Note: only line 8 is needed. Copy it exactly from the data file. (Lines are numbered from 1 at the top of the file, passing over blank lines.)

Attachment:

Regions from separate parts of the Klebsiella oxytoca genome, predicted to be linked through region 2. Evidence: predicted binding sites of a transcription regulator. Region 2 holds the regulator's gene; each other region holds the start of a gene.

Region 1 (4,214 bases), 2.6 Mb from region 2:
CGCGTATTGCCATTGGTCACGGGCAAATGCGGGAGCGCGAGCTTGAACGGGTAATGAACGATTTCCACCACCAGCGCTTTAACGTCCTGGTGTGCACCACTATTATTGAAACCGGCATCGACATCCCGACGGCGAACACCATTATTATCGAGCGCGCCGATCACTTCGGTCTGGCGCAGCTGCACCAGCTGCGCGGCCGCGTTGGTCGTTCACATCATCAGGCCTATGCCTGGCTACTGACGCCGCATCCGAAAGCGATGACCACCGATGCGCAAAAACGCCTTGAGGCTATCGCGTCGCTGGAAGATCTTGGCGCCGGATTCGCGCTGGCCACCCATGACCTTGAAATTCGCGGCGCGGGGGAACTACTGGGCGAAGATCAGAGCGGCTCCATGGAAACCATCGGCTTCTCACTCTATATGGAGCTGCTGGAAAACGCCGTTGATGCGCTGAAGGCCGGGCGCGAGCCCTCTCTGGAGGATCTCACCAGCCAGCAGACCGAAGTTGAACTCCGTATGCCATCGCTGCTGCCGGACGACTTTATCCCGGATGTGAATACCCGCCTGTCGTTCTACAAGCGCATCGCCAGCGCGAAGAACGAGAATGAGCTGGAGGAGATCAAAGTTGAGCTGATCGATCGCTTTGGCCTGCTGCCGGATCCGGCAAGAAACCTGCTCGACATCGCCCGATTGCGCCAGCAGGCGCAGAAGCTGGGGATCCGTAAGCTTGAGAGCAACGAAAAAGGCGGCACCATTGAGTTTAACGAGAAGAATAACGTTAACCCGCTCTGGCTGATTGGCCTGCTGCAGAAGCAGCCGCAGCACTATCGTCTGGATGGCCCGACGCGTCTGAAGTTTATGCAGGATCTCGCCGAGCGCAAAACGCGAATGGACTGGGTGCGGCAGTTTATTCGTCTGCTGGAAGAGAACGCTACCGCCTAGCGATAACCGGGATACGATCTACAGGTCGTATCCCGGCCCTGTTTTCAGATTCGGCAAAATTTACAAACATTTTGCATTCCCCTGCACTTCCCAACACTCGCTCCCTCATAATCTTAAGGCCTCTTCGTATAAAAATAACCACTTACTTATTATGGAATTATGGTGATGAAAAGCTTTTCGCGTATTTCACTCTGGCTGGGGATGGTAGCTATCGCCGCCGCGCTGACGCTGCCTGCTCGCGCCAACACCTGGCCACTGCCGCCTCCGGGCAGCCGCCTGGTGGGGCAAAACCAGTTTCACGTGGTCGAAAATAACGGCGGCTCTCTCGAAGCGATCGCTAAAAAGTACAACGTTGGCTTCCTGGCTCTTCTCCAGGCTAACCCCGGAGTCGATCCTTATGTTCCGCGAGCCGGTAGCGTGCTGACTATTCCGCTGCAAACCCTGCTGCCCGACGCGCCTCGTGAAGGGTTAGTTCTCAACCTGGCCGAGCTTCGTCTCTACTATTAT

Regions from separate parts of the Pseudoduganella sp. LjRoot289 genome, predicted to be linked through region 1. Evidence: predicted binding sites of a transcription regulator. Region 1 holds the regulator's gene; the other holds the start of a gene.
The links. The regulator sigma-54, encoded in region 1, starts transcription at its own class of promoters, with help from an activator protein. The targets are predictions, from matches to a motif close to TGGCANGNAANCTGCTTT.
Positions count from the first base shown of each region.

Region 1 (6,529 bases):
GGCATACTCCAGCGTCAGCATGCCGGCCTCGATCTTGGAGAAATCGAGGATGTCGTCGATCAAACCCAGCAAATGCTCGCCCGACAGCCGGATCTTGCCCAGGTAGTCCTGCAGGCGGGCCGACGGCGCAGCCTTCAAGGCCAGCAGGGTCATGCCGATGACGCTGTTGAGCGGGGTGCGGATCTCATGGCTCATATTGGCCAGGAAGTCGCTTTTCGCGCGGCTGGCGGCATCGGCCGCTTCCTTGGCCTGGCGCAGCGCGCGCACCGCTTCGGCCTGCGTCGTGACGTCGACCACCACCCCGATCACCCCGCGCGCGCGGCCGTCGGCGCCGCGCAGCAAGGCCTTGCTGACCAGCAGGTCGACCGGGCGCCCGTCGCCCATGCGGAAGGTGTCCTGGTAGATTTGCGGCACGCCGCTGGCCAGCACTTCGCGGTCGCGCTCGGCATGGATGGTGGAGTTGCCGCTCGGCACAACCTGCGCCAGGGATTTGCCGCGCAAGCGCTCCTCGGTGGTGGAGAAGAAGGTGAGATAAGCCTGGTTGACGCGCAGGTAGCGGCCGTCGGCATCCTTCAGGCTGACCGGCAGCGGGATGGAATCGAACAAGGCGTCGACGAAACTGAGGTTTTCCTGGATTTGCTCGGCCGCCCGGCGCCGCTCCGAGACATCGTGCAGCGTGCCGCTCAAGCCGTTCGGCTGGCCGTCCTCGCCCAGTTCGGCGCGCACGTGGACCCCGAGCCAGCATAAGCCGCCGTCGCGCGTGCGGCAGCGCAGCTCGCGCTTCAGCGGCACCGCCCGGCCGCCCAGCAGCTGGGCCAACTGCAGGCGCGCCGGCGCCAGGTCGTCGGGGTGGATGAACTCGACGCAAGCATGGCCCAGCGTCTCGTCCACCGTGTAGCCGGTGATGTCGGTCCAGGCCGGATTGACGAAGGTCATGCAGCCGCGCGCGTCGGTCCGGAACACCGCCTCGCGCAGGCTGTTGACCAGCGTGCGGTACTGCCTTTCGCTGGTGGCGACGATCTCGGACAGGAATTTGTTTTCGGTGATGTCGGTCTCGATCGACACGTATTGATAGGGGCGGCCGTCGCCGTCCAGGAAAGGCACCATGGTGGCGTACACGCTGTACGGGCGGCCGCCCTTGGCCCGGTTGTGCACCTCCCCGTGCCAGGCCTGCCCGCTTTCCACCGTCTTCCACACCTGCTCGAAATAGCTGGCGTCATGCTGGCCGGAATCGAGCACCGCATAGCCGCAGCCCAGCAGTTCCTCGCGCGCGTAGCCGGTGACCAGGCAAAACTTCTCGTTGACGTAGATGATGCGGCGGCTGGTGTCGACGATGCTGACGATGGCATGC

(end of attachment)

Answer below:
GGCATACTCCAGCGTCAGCATGCCGGCCTCGATCTTGGAGAAATCGAGGATGTCGTCGATCAAACCCAGCAAATGCTCGCCCGACAGCCGGATCTTGCCCAGGTAGTCCTGCAGGCGGGCCGACGGCGCAGCCTTCAAGGCCAGCAGGGTCATGCCGATGACGCTGTTGAGCGGGGTGCGGATCTCATGGCTCATATTGGCCAGGAAGTCGCTTTTCGCGCGGCTGGCGGCATCGGCCGCTTCCTTGGCCTGGCGCAGCGCGCGCACCGCTTCGGCCTGCGTCGTGACGTCGACCACCACCCCGATCACCCCGCGCGCGCGGCCGTCGGCGCCGCGCAGCAAGGCCTTGCTGACCAGCAGGTCGACCGGGCGCCCGTCGCCCATGCGGAAGGTGTCCTGGTAGATTTGCGGCACGCCGCTGGCCAGCACTTCGCGGTCGCGCTCGGCATGGATGGTGGAGTTGCCGCTCGGCACAACCTGCGCCAGGGATTTGCCGCGCAAGCGCTCCTCGGTGGTGGAGAAGAAGGTGAGATAAGCCTGGTTGACGCGCAGGTAGCGGCCGTCGGCATCCTTCAGGCTGACCGGCAGCGGGATGGAATCGAACAAGGCGTCGACGAAACTGAGGTTTTCCTGGATTTGCTCGGCCGCCCGGCGCCGCTCCGAGACATCGTGCAGCGTGCCGCTCAAGCCGTTCGGCTGGCCGTCCTCGCCCAGTTCGGCGCGCACGTGGACCCCGAGCCAGCATAAGCCGCCGTCGCGCGTGCGGCAGCGCAGCTCGCGCTTCAGCGGCACCGCCCGGCCGCCCAGCAGCTGGGCCAACTGCAGGCGCGCCGGCGCCAGGTCGTCGGGGTGGATGAACTCGACGCAAGCATGGCCCAGCGTCTCGTCCACCGTGTAGCCGGTGATGTCGGTCCAGGCCGGATTGACGAAGGTCATGCAGCCGCGCGCGTCGGTCCGGAACACCGCCTCGCGCAGGCTGTTGACCAGCGTGCGGTACTGCCTTTCGCTGGTGGCGACGATCTCGGACAGGAATTTGTTTTCGGTGATGTCGGTCTCGATCGACACGTATTGATAGGGGCGGCCGTCGCCGTCCAGGAAAGGCACCATGGTGGCGTACACGCTGTACGGGCGGCCGCCCTTGGCCCGGTTGTGCACCTCCCCGTGCCAGGCCTGCCCGCTTTCCACCGTCTTCCACACCTGCTCGAAATAGCTGGCGTCATGCTGGCCGGAATCGAGCACCGCATAGCCGCAGCCCAGCAGTTCCTCGCGCGCGTAGCCGGTGACCAGGCAAAACTTCTCGTTGACGTAGATGATGCGGCGGCTGGTGTCGACGATGCTGACGATGGCATGC